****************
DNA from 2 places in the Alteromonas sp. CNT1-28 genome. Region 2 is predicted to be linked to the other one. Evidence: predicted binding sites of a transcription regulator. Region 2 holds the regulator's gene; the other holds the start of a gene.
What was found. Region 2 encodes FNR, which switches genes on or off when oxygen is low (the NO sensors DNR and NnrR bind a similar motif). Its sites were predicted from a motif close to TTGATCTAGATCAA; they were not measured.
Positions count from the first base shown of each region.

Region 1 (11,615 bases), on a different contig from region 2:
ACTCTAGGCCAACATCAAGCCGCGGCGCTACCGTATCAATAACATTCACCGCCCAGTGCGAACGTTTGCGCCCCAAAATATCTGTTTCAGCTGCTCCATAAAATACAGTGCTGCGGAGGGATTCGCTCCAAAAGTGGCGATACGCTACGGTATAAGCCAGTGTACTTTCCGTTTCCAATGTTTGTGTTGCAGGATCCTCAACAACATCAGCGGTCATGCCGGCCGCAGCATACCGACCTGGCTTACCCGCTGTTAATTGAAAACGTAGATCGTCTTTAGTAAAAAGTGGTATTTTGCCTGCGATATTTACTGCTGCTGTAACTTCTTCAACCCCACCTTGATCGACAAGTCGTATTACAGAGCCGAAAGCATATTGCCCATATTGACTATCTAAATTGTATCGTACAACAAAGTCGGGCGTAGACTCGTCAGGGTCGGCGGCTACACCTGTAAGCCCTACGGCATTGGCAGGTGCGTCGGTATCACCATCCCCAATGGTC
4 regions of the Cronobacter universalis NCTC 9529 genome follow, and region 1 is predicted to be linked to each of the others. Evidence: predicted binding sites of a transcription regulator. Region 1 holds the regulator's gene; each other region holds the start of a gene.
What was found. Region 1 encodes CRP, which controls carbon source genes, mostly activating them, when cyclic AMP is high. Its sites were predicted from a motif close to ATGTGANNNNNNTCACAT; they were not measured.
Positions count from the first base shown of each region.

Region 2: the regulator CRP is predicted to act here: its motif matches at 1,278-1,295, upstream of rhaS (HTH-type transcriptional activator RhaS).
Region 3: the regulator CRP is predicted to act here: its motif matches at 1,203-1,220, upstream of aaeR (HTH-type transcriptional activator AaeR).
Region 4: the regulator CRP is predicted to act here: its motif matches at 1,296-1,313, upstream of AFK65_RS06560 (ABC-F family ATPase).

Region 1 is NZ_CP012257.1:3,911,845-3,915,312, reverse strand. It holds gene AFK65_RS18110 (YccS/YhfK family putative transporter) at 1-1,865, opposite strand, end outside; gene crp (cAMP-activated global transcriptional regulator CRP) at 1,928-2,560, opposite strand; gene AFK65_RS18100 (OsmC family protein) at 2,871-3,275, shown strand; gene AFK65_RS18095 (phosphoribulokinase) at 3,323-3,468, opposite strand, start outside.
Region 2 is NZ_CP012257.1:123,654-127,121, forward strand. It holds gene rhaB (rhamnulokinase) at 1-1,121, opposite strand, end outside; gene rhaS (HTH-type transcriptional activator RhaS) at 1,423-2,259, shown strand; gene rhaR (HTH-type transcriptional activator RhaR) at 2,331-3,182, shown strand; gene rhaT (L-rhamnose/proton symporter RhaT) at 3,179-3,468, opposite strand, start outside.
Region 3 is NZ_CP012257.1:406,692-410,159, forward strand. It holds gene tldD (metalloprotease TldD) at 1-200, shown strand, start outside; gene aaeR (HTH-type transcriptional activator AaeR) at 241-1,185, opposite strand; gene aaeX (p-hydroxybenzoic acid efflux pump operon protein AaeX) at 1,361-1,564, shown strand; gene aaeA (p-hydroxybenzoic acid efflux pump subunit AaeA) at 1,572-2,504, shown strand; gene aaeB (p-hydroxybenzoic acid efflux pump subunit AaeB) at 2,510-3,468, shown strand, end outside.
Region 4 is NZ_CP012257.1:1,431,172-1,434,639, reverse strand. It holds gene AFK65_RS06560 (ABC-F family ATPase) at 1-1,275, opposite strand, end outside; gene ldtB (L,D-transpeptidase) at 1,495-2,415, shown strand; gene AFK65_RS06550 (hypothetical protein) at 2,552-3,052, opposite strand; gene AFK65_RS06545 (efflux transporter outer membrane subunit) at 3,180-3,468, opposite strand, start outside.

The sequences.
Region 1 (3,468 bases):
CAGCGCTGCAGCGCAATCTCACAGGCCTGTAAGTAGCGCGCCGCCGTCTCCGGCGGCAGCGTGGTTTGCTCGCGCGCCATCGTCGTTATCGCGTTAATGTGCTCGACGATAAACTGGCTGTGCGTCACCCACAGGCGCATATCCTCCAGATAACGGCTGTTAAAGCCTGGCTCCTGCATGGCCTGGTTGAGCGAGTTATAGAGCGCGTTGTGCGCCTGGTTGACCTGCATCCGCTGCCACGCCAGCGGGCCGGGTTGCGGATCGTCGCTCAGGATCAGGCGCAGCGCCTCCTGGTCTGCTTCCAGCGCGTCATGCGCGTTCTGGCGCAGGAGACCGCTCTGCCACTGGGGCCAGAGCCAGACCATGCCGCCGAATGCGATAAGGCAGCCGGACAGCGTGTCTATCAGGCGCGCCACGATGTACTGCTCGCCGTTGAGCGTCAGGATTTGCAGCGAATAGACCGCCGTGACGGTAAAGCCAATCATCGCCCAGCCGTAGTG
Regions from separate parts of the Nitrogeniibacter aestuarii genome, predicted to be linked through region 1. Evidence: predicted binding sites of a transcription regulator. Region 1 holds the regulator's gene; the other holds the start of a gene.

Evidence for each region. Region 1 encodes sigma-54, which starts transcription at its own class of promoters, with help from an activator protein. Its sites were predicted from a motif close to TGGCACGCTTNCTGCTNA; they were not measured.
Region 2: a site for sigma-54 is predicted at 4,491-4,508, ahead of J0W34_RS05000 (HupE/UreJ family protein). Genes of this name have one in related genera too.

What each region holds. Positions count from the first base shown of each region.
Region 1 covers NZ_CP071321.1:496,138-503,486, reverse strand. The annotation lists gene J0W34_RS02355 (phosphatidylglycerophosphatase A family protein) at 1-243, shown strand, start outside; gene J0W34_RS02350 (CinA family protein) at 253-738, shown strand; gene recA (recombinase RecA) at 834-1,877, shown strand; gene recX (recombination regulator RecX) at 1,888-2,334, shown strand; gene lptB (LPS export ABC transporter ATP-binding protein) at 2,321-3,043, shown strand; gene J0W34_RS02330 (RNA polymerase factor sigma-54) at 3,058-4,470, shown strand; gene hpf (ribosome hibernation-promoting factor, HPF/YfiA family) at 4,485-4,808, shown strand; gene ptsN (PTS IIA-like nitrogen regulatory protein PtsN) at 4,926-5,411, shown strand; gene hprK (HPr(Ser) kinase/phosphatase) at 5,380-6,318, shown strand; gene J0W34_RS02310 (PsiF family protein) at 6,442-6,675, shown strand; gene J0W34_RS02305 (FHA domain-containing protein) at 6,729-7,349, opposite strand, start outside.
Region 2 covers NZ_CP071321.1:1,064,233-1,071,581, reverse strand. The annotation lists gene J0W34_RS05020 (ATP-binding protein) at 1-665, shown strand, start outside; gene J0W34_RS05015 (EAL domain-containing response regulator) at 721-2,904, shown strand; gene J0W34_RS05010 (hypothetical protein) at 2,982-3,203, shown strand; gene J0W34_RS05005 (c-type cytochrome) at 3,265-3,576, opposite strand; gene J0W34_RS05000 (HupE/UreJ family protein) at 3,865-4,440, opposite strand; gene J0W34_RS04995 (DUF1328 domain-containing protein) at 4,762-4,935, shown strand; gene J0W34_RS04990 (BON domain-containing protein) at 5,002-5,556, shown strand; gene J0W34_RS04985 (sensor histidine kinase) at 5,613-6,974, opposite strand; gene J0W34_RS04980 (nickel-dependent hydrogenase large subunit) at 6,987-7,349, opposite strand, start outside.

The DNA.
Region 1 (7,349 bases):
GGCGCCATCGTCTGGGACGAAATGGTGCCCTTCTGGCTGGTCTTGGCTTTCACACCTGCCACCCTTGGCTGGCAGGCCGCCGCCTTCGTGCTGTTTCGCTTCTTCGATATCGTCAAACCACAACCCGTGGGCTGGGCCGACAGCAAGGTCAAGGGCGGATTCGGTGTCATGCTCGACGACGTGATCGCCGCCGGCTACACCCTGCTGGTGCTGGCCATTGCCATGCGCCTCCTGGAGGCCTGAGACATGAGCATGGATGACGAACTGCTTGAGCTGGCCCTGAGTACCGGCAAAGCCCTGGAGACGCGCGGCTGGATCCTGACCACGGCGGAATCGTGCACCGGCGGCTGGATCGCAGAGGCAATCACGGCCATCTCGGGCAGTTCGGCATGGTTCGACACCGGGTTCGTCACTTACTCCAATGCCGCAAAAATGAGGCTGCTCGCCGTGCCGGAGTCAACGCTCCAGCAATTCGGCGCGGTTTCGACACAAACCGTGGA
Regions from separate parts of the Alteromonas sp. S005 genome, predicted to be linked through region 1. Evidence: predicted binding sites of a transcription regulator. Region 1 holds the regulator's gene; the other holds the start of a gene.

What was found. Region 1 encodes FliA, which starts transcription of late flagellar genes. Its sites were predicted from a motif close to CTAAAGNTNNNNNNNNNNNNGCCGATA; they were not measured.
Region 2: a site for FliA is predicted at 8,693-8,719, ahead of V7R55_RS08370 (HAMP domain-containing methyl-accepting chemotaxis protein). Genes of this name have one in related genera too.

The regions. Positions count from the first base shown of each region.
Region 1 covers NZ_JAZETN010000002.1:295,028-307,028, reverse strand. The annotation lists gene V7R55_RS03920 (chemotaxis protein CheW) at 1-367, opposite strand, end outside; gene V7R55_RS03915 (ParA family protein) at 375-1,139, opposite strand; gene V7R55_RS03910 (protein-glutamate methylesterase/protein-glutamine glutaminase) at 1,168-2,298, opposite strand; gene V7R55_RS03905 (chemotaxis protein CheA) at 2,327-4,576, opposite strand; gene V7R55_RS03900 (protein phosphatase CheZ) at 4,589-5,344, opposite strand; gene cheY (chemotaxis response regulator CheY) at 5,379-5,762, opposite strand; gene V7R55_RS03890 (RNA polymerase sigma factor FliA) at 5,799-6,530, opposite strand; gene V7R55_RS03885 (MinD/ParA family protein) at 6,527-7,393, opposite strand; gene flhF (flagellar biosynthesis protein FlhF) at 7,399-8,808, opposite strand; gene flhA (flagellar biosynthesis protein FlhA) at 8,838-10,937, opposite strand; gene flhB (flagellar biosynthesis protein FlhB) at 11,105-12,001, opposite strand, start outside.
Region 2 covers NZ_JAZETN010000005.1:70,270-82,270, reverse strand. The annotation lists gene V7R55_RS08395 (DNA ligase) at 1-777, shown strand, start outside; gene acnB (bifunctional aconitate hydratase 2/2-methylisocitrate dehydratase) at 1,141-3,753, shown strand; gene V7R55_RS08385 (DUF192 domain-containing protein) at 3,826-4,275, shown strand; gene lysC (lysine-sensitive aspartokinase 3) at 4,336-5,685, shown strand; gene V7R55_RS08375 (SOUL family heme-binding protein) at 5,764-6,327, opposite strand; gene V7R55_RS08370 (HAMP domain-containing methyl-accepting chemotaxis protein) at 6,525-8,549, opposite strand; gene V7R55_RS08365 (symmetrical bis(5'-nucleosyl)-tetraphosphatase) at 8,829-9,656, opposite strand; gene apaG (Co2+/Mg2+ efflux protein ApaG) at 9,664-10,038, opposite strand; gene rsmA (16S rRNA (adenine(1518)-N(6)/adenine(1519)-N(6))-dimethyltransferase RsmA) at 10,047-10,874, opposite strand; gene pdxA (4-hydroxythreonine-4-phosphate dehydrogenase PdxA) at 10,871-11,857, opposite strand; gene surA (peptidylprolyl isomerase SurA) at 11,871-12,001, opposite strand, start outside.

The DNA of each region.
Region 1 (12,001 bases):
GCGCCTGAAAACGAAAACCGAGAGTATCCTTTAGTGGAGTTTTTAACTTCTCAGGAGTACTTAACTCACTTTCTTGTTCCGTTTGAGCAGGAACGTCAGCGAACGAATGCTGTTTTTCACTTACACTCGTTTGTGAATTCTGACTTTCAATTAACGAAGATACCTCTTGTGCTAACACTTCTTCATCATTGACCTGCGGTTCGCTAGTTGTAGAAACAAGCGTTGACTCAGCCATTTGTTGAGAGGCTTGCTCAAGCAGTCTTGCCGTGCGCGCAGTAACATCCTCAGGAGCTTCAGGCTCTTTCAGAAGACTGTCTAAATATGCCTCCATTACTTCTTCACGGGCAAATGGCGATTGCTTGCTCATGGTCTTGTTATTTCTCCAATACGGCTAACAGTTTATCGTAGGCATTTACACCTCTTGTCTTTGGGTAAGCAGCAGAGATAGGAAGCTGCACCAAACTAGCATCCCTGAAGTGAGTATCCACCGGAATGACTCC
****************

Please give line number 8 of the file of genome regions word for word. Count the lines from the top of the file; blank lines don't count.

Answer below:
Positions count from the first base shown of each region.